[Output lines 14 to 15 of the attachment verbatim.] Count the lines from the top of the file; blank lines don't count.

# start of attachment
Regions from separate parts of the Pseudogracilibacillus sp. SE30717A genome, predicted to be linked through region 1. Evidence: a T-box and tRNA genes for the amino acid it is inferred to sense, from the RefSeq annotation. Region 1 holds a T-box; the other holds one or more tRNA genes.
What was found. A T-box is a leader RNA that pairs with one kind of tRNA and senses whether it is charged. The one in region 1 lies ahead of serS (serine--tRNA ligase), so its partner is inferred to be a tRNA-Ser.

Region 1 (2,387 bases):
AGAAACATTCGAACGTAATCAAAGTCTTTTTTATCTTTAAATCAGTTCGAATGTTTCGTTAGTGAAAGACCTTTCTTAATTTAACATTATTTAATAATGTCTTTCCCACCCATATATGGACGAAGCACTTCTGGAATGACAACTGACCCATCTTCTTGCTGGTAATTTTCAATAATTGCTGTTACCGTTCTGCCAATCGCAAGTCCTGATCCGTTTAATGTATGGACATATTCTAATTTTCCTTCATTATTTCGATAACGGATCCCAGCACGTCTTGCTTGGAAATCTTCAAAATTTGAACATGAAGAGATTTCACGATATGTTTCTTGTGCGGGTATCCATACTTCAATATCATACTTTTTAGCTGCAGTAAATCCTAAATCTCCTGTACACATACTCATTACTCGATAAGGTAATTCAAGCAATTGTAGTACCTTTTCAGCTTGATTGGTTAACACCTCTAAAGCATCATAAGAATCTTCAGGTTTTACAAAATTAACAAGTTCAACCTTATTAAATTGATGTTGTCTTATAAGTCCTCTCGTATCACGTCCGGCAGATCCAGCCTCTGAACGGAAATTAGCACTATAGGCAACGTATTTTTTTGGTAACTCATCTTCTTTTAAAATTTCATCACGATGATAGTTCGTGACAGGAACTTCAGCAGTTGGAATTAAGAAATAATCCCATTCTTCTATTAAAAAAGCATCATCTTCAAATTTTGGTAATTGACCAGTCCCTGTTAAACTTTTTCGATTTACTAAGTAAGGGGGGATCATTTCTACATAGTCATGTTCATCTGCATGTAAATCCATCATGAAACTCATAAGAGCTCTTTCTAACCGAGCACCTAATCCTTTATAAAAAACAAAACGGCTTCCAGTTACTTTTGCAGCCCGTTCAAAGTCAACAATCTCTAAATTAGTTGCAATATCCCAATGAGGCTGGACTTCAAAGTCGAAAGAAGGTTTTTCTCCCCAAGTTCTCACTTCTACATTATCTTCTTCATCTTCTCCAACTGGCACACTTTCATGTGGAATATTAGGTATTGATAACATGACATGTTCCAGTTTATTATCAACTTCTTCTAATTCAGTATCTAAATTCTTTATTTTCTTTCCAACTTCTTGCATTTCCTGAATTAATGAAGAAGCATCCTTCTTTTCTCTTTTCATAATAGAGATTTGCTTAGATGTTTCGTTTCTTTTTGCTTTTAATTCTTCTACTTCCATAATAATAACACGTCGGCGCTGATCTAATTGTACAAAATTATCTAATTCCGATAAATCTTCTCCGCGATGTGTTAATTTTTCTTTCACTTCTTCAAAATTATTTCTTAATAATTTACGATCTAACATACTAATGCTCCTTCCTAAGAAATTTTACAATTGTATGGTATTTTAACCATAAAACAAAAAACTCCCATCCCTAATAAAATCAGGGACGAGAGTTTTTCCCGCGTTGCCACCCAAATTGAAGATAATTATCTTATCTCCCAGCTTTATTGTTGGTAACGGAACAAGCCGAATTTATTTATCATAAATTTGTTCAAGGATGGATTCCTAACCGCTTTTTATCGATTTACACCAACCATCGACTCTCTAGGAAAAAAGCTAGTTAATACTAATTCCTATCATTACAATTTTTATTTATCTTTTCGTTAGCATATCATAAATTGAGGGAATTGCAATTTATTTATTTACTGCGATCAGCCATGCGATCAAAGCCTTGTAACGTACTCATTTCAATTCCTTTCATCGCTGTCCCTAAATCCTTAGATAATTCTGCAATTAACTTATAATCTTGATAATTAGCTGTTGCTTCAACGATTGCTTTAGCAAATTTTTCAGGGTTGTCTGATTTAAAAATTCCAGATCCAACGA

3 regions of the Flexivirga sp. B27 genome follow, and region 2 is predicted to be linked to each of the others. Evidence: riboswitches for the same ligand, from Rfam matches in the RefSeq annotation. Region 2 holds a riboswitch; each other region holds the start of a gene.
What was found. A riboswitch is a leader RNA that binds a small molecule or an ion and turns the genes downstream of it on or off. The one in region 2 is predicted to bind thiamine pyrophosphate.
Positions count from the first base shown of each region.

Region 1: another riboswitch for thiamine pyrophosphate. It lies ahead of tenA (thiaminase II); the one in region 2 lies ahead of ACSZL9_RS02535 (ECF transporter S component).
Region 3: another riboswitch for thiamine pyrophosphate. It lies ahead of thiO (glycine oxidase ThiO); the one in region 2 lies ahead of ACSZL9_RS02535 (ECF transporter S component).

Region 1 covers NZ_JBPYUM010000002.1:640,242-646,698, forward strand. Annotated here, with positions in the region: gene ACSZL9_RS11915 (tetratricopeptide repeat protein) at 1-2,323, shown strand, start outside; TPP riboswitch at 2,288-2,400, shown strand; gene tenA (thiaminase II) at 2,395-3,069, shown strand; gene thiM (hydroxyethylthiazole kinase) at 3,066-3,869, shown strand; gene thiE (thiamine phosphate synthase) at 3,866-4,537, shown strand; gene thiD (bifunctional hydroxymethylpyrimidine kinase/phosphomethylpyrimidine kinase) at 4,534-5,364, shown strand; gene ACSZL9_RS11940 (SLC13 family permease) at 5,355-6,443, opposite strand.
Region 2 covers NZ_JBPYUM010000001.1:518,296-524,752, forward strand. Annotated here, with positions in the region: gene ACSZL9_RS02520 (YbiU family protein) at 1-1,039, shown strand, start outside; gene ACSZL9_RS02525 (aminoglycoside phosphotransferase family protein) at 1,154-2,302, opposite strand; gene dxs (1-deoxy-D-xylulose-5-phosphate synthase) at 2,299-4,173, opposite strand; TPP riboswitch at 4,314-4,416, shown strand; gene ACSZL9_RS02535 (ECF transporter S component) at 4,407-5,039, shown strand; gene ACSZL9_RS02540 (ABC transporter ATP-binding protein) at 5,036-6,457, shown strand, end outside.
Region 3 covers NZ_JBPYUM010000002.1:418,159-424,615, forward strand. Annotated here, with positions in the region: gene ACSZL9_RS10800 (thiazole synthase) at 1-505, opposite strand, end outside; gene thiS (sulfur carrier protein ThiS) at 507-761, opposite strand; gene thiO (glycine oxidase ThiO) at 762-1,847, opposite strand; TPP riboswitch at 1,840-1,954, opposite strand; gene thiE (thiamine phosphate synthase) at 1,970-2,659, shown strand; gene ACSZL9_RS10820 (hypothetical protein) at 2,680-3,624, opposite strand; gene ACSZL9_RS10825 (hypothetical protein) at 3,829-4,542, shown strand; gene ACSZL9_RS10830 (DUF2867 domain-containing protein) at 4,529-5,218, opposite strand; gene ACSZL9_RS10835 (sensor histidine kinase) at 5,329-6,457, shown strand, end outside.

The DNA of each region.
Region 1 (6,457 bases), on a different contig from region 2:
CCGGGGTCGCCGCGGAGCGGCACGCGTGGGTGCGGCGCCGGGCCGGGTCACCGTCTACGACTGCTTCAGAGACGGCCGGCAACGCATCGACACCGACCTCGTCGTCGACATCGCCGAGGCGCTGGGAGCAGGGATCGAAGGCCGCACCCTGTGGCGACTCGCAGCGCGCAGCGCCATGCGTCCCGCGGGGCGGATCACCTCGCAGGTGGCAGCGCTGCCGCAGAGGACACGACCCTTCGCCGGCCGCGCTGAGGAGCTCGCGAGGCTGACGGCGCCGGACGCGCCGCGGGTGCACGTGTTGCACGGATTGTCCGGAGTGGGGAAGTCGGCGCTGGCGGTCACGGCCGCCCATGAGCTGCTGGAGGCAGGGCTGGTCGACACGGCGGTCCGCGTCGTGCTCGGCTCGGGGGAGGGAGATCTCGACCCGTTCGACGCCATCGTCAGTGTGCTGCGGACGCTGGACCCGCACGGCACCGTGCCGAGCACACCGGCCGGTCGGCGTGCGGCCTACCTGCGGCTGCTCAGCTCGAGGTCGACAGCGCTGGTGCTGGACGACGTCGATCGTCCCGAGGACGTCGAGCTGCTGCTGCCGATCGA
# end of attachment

Region 1 (6,457 bases), on a different contig from region 2:
CCGGGGTCGCCGCGGAGCGGCACGCGTGGGTGCGGCGCCGGGCCGGGTCACCGTCTACGACTGCTTCAGAGACGGCCGGCAACGCATCGACACCGACCTCGTCGTCGACATCGCCGAGGCGCTGGGAGCAGGGATCGAAGGCCGCACCCTGTGGCGACTCGCAGCGCGCAGCGCCATGCGTCCCGCGGGGCGGATCACCTCGCAGGTGGCAGCGCTGCCGCAGAGGACACGACCCTTCGCCGGCCGCGCTGAGGAGCTCGCGAGGCTGACGGCGCCGGACGCGCCGCGGGTGCACGTGTTGCACGGATTGTCCGGAGTGGGGAAGTCGGCGCTGGCGGTCACGGCCGCCCATGAGCTGCTGGAGGCAGGGCTGGTCGACACGGCGGTCCGCGTCGTGCTCGGCTCGGGGGAGGGAGATCTCGACCCGTTCGACGCCATCGTCAGTGTGCTGCGGACGCTGGACCCGCACGGCACCGTGCCGAGCACACCGGCCGGTCGGCGTGCGGCCTACCTGCGGCTGCTCAGCTCGAGGTCGACAGCGCTGGTGCTGGACGACGTCGATCGTCCCGAGGACGTCGAGCTGCTGCTGCCGATCGA